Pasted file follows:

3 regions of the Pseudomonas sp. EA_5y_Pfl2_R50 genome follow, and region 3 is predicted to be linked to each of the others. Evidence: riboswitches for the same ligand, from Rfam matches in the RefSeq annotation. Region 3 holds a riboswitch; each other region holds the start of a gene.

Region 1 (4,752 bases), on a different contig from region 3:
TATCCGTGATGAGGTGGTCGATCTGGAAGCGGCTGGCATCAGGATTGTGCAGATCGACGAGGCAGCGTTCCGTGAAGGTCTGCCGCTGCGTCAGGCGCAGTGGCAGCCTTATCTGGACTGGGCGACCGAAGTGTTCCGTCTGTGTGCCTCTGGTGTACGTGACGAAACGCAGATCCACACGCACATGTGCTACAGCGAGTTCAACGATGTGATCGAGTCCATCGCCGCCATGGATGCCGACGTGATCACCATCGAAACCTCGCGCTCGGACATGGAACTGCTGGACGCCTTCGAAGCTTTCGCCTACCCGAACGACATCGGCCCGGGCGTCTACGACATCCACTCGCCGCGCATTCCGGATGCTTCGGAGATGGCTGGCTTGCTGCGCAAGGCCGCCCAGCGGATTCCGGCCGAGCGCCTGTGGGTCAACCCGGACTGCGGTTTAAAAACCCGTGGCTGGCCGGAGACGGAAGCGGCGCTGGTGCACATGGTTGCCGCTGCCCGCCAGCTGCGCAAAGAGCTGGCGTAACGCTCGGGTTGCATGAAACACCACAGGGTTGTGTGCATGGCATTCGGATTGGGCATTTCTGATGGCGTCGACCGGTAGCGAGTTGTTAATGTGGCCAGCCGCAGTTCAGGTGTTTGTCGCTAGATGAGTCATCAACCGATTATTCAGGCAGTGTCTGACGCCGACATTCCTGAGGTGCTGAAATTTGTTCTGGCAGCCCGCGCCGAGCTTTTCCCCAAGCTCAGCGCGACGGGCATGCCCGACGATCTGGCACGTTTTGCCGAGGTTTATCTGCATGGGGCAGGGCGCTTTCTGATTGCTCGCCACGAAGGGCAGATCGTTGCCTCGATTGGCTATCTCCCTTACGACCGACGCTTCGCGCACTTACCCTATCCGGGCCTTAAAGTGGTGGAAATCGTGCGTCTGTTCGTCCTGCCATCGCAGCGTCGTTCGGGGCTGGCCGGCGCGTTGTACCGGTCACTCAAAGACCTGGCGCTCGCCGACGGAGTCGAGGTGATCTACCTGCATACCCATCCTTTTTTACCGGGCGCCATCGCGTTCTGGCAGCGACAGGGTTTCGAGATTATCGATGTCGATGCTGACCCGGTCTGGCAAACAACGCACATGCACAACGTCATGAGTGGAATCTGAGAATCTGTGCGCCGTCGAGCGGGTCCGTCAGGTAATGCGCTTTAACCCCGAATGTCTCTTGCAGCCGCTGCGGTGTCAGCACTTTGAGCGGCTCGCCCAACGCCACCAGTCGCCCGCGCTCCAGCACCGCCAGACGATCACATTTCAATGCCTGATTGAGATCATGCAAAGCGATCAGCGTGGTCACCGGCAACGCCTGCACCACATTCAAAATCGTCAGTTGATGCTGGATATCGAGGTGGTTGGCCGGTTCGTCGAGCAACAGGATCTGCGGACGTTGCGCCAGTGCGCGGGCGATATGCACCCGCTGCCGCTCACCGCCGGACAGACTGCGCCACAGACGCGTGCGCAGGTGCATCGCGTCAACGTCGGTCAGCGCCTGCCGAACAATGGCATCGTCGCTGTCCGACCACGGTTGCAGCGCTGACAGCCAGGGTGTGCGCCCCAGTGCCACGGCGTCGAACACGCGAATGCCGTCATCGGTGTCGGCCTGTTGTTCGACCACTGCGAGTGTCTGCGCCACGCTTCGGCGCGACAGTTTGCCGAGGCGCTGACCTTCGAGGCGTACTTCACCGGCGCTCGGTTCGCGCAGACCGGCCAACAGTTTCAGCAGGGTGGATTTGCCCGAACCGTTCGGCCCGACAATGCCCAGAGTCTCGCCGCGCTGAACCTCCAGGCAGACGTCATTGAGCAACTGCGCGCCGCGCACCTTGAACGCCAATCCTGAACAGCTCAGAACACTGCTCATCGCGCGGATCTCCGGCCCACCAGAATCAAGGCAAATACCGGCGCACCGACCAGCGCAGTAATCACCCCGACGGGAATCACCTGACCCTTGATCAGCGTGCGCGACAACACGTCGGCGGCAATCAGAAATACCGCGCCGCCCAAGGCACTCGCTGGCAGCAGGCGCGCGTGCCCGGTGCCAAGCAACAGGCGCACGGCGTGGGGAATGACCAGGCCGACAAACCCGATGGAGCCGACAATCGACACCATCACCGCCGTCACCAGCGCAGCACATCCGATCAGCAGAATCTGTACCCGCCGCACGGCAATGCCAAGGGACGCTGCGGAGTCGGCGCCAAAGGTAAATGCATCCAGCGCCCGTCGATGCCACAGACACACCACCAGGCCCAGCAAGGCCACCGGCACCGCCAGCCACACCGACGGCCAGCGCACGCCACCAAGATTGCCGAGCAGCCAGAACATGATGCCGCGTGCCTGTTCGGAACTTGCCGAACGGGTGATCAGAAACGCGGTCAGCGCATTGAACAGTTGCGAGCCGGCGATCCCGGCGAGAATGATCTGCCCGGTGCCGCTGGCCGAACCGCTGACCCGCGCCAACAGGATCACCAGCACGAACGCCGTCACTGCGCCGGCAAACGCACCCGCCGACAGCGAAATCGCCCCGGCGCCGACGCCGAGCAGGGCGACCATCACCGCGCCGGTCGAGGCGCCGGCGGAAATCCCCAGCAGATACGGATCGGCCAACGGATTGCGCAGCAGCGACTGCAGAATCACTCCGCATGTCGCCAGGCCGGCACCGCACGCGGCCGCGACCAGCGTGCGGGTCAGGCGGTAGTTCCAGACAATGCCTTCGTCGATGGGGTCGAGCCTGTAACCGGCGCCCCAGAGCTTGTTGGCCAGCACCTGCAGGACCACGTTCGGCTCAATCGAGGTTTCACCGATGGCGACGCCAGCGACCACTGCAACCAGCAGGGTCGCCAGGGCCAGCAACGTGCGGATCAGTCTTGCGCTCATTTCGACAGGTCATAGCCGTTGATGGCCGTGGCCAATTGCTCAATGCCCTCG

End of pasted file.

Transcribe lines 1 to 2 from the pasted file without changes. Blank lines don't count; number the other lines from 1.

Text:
3 regions of the Pseudomonas sp. EA_5y_Pfl2_R50 genome follow, and region 3 is predicted to be linked to each of the others. Evidence: riboswitches for the same ligand, from Rfam matches in the RefSeq annotation. Region 3 holds a riboswitch; each other region holds the start of a gene.

Region 1 (4,752 bases), on a different contig from region 3: